Fall 2012
Home / Naropa Magazine Fall 2012 / University Snapshots

Snapshots of Kate Brown, founder of Boulder Soup Works

Photos: Jack Greene

University Snapshots

Snapshots: Kate Brown, MA, 1996
Founder of Boulder Soup Works, Awarded "Best Young Company" by Naturally Boulder in 2012

What did you do after graduating from Naropa?

I practiced in the field for about five years doing individual and couples counseling in Denver. I have a passion for couples counseling, in part because of my own experiences in relationships and the potent impact that counseling can offer. In my exploration of philosophies, therapies, and alternative treatment modalities, not everything has truly resonated with me the way couples counseling did. I firmly believe that it can have a profound impact! There is a powerful advantage in letting someone witness the innermost workings of your relationship with a partner.

How did your degree, as well as your experience as a Naropa student, encourage you to start your business, Boulder Soup Works?

There was a gap of ten years, as a stay-at-home mom, between my Naropa experience and the start of my business. As my daughter became more independent, I had the undeniable urge to start a project, accomplish something, and channel my energies into a new endeavor. I knew I had a business person lurking somewhere inside, but I wasn't sure how to access and grow that part of myself. During my years at Naropa, Gestalt was a big part of the program, and I closely identified with its concepts. Looking back, it was Gestalt concepts that integrated into my thinking, which helped me subtly dialogue with and form a more sturdy "business person" aspect of myself. Additionally, I have had the blessed benefit of not being afraid of failure.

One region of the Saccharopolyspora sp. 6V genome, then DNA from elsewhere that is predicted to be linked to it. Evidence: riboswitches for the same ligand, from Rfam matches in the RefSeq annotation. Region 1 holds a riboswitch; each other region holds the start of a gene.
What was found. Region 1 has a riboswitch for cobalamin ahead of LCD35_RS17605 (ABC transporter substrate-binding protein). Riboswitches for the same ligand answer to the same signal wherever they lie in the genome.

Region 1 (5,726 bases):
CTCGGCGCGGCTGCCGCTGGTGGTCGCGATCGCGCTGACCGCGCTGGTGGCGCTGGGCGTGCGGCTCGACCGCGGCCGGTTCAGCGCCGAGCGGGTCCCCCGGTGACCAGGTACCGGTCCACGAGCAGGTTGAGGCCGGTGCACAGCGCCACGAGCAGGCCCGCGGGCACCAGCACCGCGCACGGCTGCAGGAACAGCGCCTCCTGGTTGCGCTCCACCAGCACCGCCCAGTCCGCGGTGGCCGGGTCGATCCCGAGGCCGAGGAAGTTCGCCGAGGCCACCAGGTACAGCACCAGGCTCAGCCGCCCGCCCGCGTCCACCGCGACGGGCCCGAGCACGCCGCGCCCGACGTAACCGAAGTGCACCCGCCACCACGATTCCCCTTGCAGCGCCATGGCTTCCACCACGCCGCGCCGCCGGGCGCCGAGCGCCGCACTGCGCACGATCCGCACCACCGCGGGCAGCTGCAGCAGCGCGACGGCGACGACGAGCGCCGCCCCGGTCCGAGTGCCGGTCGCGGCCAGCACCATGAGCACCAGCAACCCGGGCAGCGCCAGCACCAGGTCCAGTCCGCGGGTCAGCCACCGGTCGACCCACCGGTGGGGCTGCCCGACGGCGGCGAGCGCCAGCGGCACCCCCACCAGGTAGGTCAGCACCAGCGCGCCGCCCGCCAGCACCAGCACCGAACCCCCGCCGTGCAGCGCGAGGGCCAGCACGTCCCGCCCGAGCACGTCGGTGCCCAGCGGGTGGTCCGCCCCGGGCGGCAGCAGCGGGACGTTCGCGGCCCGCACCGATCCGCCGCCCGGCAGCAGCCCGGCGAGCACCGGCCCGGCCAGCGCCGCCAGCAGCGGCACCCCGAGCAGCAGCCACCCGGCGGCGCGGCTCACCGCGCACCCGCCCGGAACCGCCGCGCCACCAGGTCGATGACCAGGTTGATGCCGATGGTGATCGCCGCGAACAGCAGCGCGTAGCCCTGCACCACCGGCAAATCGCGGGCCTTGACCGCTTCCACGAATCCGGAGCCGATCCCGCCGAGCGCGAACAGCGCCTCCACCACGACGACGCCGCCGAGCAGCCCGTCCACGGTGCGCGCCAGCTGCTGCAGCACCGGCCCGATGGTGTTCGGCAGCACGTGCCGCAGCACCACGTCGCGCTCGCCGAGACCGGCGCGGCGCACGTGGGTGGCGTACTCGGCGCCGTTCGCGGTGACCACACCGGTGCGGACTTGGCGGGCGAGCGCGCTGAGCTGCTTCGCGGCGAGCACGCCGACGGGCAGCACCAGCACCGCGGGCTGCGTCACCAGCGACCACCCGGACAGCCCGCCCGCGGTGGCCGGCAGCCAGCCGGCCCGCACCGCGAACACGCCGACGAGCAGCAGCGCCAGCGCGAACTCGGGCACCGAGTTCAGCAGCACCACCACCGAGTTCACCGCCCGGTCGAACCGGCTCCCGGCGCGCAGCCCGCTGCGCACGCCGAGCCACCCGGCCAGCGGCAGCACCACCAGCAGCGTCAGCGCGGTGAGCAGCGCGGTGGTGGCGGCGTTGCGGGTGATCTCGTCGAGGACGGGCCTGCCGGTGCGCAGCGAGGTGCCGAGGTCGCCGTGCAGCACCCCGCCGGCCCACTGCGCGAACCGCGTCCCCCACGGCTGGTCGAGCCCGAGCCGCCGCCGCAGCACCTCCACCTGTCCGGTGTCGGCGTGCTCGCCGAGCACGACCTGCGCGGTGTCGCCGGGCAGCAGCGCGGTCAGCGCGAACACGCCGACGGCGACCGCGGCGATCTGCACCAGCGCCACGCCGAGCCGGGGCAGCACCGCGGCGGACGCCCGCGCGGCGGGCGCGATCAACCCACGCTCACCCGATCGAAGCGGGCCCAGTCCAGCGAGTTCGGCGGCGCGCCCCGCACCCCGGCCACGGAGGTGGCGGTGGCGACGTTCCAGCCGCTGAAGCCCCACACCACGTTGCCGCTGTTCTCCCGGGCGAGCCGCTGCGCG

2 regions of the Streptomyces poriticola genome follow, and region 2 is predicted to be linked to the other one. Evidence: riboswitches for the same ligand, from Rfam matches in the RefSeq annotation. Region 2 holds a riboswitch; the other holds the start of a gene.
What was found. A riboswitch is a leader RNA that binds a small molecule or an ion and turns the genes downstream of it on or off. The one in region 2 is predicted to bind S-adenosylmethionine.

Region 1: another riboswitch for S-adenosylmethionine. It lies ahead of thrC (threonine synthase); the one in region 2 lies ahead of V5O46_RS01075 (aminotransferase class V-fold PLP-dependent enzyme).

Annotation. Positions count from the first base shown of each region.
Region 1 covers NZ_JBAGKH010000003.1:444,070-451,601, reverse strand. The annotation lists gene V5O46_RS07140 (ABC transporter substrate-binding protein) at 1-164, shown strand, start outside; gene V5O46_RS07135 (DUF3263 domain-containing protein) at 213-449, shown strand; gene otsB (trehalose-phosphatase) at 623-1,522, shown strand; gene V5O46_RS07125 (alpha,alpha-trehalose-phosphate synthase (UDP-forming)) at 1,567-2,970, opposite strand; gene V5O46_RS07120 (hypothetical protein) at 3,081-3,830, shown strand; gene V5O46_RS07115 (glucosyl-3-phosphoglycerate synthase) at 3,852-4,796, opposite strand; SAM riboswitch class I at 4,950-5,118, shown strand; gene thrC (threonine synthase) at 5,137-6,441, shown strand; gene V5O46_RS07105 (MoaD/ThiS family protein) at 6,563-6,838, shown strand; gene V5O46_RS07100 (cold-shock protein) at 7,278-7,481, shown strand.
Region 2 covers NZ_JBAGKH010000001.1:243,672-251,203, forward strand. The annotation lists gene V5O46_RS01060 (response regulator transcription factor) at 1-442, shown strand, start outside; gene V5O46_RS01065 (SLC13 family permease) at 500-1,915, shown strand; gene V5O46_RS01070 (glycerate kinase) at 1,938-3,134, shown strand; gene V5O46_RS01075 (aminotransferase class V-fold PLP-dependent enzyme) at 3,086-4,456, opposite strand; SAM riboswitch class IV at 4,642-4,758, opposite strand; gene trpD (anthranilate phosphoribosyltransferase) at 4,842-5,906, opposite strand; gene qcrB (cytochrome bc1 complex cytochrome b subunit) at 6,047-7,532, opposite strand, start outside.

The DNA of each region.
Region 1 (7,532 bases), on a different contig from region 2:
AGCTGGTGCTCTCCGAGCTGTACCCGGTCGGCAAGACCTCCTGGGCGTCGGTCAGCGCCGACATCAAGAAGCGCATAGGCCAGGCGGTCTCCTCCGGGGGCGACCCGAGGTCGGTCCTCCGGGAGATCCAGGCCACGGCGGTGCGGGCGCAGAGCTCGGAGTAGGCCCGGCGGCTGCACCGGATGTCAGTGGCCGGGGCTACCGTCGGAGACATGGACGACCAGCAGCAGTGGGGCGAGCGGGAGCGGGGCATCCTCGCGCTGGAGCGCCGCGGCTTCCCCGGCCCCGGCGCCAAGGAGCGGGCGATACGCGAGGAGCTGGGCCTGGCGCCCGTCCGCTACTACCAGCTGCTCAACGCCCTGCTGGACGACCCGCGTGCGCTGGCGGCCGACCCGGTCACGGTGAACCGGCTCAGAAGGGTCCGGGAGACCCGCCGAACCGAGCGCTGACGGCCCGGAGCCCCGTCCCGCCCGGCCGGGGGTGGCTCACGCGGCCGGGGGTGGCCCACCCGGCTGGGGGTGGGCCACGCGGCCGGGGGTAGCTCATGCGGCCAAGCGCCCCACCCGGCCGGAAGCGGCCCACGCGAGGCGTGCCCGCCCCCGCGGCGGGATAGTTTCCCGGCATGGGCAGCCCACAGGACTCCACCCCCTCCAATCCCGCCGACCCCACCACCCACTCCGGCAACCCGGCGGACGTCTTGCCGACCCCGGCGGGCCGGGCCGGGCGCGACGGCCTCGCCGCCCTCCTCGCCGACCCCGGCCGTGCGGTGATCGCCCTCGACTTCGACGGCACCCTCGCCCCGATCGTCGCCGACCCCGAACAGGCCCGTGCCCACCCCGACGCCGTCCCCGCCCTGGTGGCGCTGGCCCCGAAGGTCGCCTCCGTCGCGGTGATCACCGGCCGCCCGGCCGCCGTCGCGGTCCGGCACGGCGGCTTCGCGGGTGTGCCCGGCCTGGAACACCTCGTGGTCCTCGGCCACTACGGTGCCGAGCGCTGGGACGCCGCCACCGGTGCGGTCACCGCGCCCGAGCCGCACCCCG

At Naropa, I had some of my first exposure to people who ate consciously; they cared where the food came from, who grew it, how it was grown, how it was prepared, and how they ate it. These ideas were somewhat new to me and very compelling. It hadn't occurred to me that mindfulness extends to eating and food. I remember one time I was standing in line at the Naropa Café, and the guy ahead of me asked if the banana bread was free-range. I cracked up, but his joke was surely a sign of times to come. So the seed was planted.

How did the contemplative aspects of Naropa inspire your entrepreneurship?

My experience at Naropa inspired growth on many levels. Because of the self-reflective aspect of the program, I learned a tremendous amount about myself and how I perceive of and engage with the world. This awareness gave me the opportunity to change some things and also leverage my strengths.

It gave me a basis on which to practice confidence, mindfulness, and equanimity in the midst of the chaos that comes along with starting any entrepreneurial venture. The frantic nature of a manufacturing-based business is very consuming at times. Much of my current mindfulness practice is simply reconnecting with the idea that everything is okay; my stress, my worries, my fears are all products of my own mind. There is a bumper sticker that says it perfectly: Don't believe everything you think!

Making mistakes has become my best learning tool. Because of my lack of experience with food manufacturing and starting a business, I have spent a lot of time learning how to do it the hard way. At first, mistakes seemed like failures. Over time, I am learning how to make mistakes in a better way, harvesting the lessons and silver linings out of my blunders. Today, although the initial negative drama can be quite seductive, mistakes are great opportunities to learn, grow, improve, and laugh.

©